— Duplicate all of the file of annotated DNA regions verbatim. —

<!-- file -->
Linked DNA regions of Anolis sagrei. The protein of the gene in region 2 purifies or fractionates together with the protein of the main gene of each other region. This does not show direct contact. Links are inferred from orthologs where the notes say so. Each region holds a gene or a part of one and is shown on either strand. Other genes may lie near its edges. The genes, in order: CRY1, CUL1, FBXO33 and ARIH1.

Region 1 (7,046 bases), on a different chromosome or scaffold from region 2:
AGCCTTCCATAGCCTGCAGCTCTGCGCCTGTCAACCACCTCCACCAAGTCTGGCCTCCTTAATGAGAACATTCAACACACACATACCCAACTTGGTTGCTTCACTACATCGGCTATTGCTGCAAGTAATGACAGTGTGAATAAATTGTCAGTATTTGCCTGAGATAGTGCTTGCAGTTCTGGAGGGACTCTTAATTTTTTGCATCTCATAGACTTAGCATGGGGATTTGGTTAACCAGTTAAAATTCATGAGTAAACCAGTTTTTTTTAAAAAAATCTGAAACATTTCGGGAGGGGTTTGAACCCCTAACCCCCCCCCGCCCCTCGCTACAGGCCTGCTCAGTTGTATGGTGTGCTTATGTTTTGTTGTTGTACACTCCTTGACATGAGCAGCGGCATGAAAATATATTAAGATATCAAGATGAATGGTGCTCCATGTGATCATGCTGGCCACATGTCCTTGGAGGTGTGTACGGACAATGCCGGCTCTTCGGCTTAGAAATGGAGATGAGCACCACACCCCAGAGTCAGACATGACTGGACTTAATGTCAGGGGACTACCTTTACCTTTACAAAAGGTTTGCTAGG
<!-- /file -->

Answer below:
Linked DNA regions of Anolis sagrei. The protein of the gene in region 2 purifies or fractionates together with the protein of the main gene of each other region. This does not show direct contact. Links are inferred from orthologs where the notes say so. Each region holds a gene or a part of one and is shown on either strand. Other genes may lie near its edges. The genes, in order: CRY1, CUL1, FBXO33 and ARIH1.

Region 1 (7,046 bases), on a different chromosome or scaffold from region 2:
AGCCTTCCATAGCCTGCAGCTCTGCGCCTGTCAACCACCTCCACCAAGTCTGGCCTCCTTAATGAGAACATTCAACACACACATACCCAACTTGGTTGCTTCACTACATCGGCTATTGCTGCAAGTAATGACAGTGTGAATAAATTGTCAGTATTTGCCTGAGATAGTGCTTGCAGTTCTGGAGGGACTCTTAATTTTTTGCATCTCATAGACTTAGCATGGGGATTTGGTTAACCAGTTAAAATTCATGAGTAAACCAGTTTTTTTTAAAAAAATCTGAAACATTTCGGGAGGGGTTTGAACCCCTAACCCCCCCCCGCCCCTCGCTACAGGCCTGCTCAGTTGTATGGTGTGCTTATGTTTTGTTGTTGTACACTCCTTGACATGAGCAGCGGCATGAAAATATATTAAGATATCAAGATGAATGGTGCTCCATGTGATCATGCTGGCCACATGTCCTTGGAGGTGTGTACGGACAATGCCGGCTCTTCGGCTTAGAAATGGAGATGAGCACCACACCCCAGAGTCAGACATGACTGGACTTAATGTCAGGGGACTACCTTTACCTTTACAAAAGGTTTGCTAGG